Once the content has been produced and is ready to use, it is vital to maximise its compatibility with internet use. This requires a combination of structured data (the format and type of information being provided), file optimisation (making it easier to read your content files) and metadata (data that describes other data). The European Private Equity and Venture Capital Association (EVCA – now Invest Europe) were ranked second on Google for the term ‘Private Equity’ using these methods.

Search and Seeding

YouTube has become a highly effective way to optimise SEO on Google and YouTube itself. After all, YouTube is the world’s second largest search engine and its popularity is infectious – 300 hours of video are uploaded every minute and almost five billion videos are watched every single day by 30 million daily visitors. When a video appears in universal search on Google, 80 per cent of the time it is a YouTube video.

Seeding is a term that has become commonplace within the content marketing space over the past few years. This essentially entails targeting influencers, customers or certain demographics. It relates back to the idea of using a highly selective approach to reaching the right audiences – or custom audience marketing. The aim is for these audiences to distribute your video through their network with the added value of their endorsement and credibility. Coincidentally this video produced on video content marketing which was optimised for search has generated nearly 8,000 views mostly from organic Google and YouTube search.

See also: How I grew my YouTube channel to over 68,000 subscribers


The pay-per-click (‘PPC’) mechanism can provide a substantial boost to your campaign. Previously, marketers chose PPC or content marketing but not both. However, combining the two adds speed and scale to generate leads and significantly ramps up your conversion rate. This can be done in a variety of ways, whether by using AdWords, Display, Twitter, LinkedIn or Facebook


Conversion tracking helps reveal what happens when someone clicks on an ad; whether it led to a purchase, download, or sign-up. Each PPC channel allows conversion tracking codes to be collated. This tells you which aspects of your campaign are achieving the desired results and also helps to build audience lists for display remarketing.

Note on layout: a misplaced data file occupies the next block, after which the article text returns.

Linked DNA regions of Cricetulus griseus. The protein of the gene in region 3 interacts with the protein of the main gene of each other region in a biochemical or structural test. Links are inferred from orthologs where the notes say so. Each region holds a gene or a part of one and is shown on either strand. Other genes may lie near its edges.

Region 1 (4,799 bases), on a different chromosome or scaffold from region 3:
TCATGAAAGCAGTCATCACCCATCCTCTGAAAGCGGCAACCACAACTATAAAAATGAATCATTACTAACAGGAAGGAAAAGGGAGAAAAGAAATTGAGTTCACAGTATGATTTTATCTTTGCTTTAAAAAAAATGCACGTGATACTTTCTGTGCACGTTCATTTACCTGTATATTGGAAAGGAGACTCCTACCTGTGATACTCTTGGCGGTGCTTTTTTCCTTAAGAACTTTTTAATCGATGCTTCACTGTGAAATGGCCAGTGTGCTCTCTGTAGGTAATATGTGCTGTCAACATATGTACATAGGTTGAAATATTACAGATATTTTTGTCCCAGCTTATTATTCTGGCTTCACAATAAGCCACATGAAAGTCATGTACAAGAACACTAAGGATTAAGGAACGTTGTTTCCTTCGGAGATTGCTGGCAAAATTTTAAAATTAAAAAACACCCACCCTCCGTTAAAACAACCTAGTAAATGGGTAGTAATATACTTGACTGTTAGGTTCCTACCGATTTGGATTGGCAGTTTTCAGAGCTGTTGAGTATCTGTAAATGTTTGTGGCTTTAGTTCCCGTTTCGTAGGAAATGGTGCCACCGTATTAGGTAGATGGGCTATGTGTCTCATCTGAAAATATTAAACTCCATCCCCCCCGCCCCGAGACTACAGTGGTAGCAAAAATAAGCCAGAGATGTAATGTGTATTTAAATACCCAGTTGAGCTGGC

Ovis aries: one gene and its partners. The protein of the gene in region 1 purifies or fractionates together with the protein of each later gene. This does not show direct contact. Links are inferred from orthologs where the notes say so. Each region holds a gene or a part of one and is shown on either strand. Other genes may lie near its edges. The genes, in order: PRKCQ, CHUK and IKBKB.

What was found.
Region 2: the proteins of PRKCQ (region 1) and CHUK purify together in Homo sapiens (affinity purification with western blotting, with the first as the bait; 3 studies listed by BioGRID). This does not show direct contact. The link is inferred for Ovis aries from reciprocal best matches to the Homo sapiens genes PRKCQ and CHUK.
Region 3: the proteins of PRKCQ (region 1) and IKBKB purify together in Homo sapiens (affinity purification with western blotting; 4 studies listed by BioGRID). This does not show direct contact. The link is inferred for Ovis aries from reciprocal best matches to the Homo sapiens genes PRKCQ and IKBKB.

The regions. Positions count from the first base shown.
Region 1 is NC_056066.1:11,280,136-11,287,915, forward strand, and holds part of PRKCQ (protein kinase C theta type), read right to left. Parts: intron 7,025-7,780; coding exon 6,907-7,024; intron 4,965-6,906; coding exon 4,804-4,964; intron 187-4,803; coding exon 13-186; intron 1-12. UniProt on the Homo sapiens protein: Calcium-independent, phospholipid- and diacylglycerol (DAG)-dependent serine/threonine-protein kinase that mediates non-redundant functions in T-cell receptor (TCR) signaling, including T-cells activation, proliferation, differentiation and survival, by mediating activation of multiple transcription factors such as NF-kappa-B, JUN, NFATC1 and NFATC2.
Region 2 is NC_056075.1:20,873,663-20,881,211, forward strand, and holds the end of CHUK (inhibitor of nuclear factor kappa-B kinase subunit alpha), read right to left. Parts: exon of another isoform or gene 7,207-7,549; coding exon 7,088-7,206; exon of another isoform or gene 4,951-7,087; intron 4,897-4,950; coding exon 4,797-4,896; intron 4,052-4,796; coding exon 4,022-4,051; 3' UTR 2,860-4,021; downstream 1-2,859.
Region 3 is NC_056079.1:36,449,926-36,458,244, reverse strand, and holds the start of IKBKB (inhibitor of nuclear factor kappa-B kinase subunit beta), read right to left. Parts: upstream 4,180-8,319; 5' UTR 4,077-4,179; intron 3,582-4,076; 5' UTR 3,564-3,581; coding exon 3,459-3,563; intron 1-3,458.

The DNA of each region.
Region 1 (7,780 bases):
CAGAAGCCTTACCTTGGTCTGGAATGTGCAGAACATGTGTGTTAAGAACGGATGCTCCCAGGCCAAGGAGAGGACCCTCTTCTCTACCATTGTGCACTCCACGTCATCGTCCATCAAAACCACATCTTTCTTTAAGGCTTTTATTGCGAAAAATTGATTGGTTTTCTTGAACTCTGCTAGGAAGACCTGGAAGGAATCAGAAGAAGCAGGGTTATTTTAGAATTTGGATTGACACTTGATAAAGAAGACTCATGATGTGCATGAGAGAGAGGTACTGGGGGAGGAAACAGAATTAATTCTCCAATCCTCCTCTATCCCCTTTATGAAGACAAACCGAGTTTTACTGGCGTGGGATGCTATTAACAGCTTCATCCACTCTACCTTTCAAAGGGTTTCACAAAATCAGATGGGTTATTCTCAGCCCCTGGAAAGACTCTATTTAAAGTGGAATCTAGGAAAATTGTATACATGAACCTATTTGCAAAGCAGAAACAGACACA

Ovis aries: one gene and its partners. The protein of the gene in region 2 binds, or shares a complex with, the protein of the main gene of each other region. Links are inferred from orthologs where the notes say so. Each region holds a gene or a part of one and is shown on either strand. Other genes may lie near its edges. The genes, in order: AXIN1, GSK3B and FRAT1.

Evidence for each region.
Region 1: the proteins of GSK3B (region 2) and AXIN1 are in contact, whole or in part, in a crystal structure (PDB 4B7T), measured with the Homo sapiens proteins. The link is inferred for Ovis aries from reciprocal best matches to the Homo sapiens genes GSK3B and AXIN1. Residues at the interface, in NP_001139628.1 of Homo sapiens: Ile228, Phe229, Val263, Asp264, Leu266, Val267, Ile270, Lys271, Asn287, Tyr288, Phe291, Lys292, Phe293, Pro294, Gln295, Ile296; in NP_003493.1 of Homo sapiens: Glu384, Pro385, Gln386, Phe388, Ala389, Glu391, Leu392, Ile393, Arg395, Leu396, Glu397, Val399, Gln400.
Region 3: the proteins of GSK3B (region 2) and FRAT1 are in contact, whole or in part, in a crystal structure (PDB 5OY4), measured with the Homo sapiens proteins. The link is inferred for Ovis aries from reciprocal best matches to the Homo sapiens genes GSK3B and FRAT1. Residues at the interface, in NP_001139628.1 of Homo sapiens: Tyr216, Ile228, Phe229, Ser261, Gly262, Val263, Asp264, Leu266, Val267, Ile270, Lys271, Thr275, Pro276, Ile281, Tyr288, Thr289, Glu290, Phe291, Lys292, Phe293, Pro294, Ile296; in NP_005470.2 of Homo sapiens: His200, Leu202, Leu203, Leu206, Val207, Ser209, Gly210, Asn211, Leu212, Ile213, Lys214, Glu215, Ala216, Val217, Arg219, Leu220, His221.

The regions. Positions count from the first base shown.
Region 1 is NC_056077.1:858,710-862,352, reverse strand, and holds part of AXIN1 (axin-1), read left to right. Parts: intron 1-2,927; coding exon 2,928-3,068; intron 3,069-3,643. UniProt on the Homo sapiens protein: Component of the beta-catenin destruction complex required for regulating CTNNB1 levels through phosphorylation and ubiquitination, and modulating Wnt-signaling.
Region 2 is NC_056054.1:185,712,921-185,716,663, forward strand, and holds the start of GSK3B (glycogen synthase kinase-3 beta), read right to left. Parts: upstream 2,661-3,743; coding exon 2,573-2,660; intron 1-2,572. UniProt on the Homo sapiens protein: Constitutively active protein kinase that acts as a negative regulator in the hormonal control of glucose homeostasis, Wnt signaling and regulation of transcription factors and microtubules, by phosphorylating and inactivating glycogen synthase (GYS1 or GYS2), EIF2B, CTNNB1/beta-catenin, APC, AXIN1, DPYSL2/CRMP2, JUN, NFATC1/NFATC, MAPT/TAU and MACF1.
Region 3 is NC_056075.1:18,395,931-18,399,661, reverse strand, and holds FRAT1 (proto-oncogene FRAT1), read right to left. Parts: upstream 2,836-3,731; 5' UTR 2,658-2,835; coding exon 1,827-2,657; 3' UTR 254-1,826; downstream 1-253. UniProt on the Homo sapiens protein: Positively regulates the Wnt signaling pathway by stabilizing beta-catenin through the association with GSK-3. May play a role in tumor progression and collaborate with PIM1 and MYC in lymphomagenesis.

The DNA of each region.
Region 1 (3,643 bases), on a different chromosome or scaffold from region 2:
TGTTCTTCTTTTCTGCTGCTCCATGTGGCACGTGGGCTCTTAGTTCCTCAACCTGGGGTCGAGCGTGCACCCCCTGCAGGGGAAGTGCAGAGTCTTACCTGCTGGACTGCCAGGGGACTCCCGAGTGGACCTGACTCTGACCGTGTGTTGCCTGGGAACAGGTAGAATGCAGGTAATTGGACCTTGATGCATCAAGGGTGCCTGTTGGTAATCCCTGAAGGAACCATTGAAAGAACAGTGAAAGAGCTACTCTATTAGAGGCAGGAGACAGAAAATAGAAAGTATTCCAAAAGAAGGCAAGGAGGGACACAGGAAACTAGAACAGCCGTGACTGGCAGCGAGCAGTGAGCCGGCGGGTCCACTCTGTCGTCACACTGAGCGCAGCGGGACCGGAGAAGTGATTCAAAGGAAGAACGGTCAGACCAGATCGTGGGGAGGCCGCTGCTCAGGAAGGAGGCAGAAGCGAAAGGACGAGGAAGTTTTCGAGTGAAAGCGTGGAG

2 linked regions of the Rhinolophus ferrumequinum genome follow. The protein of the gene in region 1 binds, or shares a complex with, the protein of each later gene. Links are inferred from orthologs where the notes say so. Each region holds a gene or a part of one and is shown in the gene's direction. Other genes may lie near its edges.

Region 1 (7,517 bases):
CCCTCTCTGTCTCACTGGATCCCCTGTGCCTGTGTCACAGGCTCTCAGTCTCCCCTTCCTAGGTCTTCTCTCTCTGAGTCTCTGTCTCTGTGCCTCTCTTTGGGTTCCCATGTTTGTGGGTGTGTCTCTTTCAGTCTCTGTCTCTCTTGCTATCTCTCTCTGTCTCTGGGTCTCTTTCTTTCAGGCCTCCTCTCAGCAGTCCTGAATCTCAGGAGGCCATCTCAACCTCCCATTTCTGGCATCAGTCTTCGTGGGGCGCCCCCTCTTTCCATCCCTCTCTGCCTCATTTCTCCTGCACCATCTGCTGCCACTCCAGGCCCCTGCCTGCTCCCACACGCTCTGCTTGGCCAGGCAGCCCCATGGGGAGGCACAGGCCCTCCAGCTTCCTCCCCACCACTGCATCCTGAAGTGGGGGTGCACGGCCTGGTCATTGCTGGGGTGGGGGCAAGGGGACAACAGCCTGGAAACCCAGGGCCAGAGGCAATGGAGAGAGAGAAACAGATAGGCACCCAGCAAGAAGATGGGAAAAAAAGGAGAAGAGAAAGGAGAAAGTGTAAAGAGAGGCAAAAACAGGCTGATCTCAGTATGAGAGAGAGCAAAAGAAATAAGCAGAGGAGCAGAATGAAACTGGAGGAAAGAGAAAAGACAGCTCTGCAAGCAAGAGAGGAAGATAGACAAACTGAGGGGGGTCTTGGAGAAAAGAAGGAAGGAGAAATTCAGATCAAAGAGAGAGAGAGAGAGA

Ultimately, beyond being just educational or promotional, the goal is to get as many conversions as possible. This can be more easily achieved by embedding videos on the landing pages or using calls to action to drive people to fill in sign-up forms. Each video should bear the potential for a conversion – translated into a transaction or new relationship. According to Hubspot, 90% of users say that product videos are helpful in the decision process.


Finally, the success of a video marketing campaign should be measured in three key ways -conversions, mentions/interactions and data/audience build. Another technique is using reverse IP lookup, which is essentially looking at the IP address to identify companies who visit the video page on your site. This information can prove to be invaluable for conversions down the line or for business development.

Businesses that use video can expect to see 41 per cent more web traffic from search than those which don’t, according to research company Aberdeen. Furthermore, Forbes estimates that adding video to emails can increase click-through rates by up to 300 per cent. With the stats speaking for themselves, no business should consider themselves exempt from the benefits from a well-structured video content marketing campaign.

Mungo Park is co-founder of

Further reading on video marketing

Ben Lobel

Delphine Hintz

Ben Lobel was the editor of from 2010 to 2018. He specialises in writing for start-up and scale-up companies in the areas of finance, marketing and HR.